“It’s a good thing we started planting the hillside first,” says Leheny, as we perch at the top the steep vineyard. “If we started planting the flats we never would have planted the hill” she laughs. The first vines went into the hillside in 1998, and plantings continued over the next three years. The couple used family visits as a source of free labor, and eventually got about five acres planted, the heart of which is the windswept, north-facing hillside of Syrah vines which are now approaching fifteen years of age.
“The fantastic thing is that the vineyard basically takes care of itself,” says Leheny. “The wind keeps disease pressure quite low, and we don’t even really have to do any leaf thinning or leaf plucking. As it gets older, it’s just all about letting the vineyard express itself”
The flat parts of their land are in the second year of pre-certification for organic agriculture, and the couple is toying with the idea of certifying the hillside as well.
In addition to their hillside of Syrah, Leheny and Gibson have Viognier and Gewürztraminer planted in the flats, though they are increasingly grafting the Viognier over to Chardonnay after Gibson and Leheny decided to make it a focus in 2002. In addition to their estate vineyard, they also purchase some Pinot Gris from a vineyard closer to the coast.
The couple has never had a complex vision for their own label. “We just wanted to make our own wine. Something we would want to drink,” says Leheny, but she doesn’t hesitate to add the qualifier about the fact that “of course, it was important to us that the wine be really good, and showcase the vineyard.”
With two school age children, Leheny ends up focused a bit more on family than winemaking these days, but helps Gibson make every major decision about the label, and participates fully in blending decisions, albeit over their dinner table. Gibson is in the winery every day anyway, so ends up shouldering more of the day-to-day winemaking, while Leheny tends to handle more of what happens in the vineyard.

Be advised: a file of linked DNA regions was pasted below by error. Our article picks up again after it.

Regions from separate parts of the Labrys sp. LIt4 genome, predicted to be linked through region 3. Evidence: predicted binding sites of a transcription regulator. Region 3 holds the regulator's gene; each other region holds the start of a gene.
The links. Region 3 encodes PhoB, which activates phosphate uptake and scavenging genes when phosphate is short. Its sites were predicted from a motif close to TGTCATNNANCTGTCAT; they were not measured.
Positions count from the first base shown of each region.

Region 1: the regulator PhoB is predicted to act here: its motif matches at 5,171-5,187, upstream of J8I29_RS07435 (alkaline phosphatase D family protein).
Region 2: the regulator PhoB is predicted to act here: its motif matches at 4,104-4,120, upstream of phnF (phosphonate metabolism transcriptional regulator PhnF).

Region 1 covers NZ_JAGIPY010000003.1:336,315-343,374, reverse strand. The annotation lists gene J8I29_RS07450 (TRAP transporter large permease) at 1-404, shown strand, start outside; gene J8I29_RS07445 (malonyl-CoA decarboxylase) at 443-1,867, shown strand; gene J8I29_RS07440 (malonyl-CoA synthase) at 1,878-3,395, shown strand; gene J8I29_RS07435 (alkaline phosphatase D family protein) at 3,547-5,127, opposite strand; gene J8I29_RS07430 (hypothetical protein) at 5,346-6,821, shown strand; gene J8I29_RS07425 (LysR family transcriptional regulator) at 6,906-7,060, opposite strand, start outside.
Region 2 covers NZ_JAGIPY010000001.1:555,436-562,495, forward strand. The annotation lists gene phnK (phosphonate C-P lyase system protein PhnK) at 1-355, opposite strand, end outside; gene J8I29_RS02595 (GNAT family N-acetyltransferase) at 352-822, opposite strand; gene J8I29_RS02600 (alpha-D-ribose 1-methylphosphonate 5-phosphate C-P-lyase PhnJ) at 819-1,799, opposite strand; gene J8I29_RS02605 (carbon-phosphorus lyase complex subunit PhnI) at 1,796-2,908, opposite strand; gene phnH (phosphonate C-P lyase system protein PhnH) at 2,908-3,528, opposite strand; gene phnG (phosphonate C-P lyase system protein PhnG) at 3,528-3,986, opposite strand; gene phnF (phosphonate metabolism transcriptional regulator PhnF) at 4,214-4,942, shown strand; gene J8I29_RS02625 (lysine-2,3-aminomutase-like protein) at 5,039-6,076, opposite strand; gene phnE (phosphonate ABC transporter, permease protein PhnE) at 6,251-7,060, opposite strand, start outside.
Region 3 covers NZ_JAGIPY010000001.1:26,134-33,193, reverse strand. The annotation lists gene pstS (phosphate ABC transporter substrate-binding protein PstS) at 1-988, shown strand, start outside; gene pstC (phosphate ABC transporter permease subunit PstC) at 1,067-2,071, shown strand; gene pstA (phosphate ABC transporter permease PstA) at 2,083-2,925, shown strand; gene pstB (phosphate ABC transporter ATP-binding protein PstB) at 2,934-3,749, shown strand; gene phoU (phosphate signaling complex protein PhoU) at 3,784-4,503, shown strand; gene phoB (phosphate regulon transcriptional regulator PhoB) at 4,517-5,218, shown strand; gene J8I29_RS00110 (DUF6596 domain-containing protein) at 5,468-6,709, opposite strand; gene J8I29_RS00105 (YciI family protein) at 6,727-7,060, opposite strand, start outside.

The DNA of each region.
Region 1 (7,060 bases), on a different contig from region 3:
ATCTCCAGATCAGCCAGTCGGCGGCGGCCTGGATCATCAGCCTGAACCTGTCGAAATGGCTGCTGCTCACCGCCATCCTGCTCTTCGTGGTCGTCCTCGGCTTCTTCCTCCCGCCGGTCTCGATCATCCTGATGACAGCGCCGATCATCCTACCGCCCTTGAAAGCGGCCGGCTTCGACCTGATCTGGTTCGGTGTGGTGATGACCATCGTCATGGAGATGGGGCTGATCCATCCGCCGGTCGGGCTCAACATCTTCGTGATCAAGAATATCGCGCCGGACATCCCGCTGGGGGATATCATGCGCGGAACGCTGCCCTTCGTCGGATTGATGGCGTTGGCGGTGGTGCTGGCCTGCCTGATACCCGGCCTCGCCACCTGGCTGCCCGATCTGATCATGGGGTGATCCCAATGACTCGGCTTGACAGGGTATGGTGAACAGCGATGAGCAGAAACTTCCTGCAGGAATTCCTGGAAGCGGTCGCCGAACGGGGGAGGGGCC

With just a couple of acres of hand-tended vines, and full liberty of the Trinity Hill winemaking facility, the couple has the luxury of making wine however they want. This means taking a quite non-interventionalist approach to their Syrah, generally allowing the wine to ferment with ambient yeasts, go through its secondary malolactic fermentation on its own time, and to rest calmly on its lees until bottling without any racking. Gibson has even given up the egg white fining he used to do. Sulfur dioxide additions are generally limited to just before bottling.
The white wines are still filtered with bentonite clay, especially those that have a little residual sugar like the reserve Pinot Gris, but Leheny told me that they’d prefer to avoid filtration altogether, and are working towards that goal.
All told, Leheny and Gibson produce about 2500 cases of wine each year, and have no intention of making much more wine than that, especially given their focus on primarily producing wine from their own small vineyard (their Chardonnay program was started with fruit bought on contract, but will increasingly become estate, and over time, will bear the La Collina vineyard name).
The wines are quite exceptional, with the Syrah standing out as a viable contender for the best Syrah made in New Zealand. Every wine in the portfolio has an honesty and sense of place to it that will appeal to the kind of wine lover who delights in the opportunity to taste wines made on a true vigneron scale. Sitting above the tiny vineyard on a summer’s day it is easy to imagine just how well Leheny and Gibson must know each vine, and how that translates into the quality in the bottle.